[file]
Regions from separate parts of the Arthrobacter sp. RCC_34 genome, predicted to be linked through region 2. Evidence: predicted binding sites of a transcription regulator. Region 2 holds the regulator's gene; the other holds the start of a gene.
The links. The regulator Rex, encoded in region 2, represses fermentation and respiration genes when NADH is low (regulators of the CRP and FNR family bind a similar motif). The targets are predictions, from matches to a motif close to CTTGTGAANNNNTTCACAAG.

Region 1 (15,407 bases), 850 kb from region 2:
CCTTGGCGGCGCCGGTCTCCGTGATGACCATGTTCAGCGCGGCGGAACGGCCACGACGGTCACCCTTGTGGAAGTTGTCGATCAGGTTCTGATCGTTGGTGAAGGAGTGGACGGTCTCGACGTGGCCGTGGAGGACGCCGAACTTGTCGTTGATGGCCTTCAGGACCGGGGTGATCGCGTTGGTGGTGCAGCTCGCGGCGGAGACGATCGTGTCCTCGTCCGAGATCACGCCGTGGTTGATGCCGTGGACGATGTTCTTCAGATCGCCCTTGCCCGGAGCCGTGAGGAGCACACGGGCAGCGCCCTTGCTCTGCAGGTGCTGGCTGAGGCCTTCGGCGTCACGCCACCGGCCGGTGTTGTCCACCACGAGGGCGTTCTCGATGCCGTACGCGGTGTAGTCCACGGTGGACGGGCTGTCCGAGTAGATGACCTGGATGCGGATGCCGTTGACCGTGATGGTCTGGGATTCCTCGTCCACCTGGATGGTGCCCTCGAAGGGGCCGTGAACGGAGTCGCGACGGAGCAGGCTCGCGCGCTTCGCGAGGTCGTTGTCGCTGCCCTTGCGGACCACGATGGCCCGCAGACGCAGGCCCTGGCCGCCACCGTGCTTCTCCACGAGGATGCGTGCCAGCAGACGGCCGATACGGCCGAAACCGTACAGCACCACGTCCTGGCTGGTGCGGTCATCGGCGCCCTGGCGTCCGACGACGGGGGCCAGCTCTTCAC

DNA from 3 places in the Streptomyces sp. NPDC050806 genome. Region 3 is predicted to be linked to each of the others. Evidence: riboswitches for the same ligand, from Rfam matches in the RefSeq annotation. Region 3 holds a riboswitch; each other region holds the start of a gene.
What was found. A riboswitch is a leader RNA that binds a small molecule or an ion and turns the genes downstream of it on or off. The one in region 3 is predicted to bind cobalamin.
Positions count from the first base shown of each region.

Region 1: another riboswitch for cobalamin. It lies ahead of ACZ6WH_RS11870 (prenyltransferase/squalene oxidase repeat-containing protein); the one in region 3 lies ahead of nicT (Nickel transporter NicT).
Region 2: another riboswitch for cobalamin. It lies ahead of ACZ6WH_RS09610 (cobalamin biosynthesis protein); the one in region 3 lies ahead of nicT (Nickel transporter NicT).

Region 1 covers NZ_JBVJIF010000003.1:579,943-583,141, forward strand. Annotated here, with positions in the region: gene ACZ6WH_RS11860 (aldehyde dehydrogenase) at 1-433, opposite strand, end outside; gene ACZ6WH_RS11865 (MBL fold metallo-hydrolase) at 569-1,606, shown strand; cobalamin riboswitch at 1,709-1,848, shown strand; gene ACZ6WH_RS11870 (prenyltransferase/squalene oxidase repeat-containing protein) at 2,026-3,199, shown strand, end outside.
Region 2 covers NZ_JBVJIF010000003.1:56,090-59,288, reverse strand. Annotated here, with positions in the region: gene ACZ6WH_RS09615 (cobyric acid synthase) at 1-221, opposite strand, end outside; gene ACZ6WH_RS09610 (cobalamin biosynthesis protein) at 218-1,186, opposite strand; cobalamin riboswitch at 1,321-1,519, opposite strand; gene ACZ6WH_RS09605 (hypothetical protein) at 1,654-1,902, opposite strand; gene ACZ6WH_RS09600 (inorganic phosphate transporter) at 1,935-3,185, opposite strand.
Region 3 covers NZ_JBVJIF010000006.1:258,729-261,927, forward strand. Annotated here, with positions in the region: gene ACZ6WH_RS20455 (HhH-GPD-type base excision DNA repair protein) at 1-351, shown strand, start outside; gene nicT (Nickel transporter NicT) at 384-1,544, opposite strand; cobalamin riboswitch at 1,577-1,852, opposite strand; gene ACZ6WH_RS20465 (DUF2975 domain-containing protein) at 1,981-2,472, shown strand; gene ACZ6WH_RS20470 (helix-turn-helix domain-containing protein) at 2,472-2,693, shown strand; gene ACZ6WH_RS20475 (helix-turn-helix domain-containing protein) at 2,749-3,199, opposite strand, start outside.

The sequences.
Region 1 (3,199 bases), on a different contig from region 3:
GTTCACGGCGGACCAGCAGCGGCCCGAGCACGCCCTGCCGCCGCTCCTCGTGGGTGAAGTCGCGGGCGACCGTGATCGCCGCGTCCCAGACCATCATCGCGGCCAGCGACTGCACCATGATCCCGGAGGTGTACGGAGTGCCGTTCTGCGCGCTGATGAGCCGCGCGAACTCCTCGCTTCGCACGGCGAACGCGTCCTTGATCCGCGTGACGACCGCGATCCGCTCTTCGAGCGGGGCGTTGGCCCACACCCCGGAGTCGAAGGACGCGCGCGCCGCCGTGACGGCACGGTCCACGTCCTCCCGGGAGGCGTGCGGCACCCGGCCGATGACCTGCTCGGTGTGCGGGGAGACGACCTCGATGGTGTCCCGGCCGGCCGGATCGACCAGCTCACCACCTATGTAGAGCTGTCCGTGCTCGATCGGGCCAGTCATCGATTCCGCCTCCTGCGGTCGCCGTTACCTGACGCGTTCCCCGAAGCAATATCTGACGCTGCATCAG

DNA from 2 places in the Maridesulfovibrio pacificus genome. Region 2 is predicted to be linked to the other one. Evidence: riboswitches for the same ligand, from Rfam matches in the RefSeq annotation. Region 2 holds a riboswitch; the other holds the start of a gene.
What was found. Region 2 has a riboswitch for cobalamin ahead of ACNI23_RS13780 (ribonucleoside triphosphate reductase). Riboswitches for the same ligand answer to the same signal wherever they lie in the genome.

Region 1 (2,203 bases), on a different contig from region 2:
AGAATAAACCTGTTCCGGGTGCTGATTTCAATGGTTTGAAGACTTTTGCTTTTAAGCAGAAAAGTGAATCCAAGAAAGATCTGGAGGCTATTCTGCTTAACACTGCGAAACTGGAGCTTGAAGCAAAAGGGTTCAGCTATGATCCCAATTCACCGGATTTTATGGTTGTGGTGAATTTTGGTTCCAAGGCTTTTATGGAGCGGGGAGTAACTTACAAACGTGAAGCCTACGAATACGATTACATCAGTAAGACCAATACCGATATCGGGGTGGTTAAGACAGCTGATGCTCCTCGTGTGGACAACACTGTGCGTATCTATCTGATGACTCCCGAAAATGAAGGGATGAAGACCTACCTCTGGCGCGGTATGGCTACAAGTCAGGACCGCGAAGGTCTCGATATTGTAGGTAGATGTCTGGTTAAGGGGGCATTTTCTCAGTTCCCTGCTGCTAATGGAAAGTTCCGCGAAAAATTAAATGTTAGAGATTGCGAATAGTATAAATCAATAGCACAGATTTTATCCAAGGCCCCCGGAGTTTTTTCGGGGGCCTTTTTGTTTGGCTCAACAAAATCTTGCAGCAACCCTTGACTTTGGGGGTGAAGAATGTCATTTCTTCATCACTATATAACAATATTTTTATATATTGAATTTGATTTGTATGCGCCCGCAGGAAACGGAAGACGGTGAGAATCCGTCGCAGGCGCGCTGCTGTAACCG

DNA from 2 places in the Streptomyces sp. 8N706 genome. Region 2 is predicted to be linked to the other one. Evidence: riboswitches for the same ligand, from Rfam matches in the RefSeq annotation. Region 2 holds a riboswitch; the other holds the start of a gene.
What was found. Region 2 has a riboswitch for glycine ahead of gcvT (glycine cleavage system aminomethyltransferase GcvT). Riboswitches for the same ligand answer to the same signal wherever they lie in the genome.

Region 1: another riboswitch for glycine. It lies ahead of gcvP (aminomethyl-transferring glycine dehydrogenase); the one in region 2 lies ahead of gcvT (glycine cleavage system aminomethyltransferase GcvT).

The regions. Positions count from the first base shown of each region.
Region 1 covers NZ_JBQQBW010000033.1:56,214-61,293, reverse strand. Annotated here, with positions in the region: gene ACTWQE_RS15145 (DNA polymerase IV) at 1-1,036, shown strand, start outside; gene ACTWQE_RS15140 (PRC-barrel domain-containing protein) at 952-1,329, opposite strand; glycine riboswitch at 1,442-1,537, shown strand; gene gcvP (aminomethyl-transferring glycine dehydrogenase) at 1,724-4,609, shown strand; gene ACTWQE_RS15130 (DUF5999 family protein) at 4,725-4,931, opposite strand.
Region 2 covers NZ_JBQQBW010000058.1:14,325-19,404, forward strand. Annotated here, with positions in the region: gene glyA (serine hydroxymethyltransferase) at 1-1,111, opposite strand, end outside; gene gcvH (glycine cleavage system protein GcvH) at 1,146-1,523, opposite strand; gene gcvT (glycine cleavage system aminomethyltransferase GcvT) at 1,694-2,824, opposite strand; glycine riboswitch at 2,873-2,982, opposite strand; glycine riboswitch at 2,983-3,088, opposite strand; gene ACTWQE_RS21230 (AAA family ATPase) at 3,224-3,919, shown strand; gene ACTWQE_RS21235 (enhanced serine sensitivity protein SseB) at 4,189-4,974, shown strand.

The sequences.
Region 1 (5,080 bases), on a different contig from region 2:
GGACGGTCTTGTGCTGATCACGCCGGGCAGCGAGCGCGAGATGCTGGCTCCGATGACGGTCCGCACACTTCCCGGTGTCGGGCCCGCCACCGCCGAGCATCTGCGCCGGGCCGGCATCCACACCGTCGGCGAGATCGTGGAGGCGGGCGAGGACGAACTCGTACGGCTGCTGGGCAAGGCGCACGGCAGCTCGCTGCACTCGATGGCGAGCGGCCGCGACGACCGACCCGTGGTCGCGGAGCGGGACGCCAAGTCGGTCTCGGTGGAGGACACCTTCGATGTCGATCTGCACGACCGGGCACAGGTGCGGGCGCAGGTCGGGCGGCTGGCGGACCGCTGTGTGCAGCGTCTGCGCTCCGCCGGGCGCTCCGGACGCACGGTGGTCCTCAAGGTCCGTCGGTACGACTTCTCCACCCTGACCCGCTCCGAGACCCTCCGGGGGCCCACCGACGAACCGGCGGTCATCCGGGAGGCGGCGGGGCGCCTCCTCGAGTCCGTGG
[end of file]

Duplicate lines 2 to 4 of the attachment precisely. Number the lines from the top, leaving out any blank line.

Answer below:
The links. The regulator Rex, encoded in region 2, represses fermentation and respiration genes when NADH is low (regulators of the CRP and FNR family bind a similar motif). The targets are predictions, from matches to a motif close to CTTGTGAANNNNTTCACAAG.

Region 1 (15,407 bases), 850 kb from region 2:
CCTTGGCGGCGCCGGTCTCCGTGATGACCATGTTCAGCGCGGCGGAACGGCCACGACGGTCACCCTTGTGGAAGTTGTCGATCAGGTTCTGATCGTTGGTGAAGGAGTGGACGGTCTCGACGTGGCCGTGGAGGACGCCGAACTTGTCGTTGATGGCCTTCAGGACCGGGGTGATCGCGTTGGTGGTGCAGCTCGCGGCGGAGACGATCGTGTCCTCGTCCGAGATCACGCCGTGGTTGATGCCGTGGACGATGTTCTTCAGATCGCCCTTGCCCGGAGCCGTGAGGAGCACACGGGCAGCGCCCTTGCTCTGCAGGTGCTGGCTGAGGCCTTCGGCGTCACGCCACCGGCCGGTGTTGTCCACCACGAGGGCGTTCTCGATGCCGTACGCGGTGTAGTCCACGGTGGACGGGCTGTCCGAGTAGATGACCTGGATGCGGATGCCGTTGACCGTGATGGTCTGGGATTCCTCGTCCACCTGGATGGTGCCCTCGAAGGGGCCGTGAACGGAGTCGCGACGGAGCAGGCTCGCGCGCTTCGCGAGGTCGTTGTCGCTGCCCTTGCGGACCACGATGGCCCGCAGACGCAGGCCCTGGCCGCCACCGTGCTTCTCCACGAGGATGCGTGCCAGCAGACGGCCGATACGGCCGAAACCGTACAGCACCACGTCCTGGCTGGTGCGGTCATCGGCGCCCTGGCGTCCGACGACGGGGGCCAGCTCTTCAC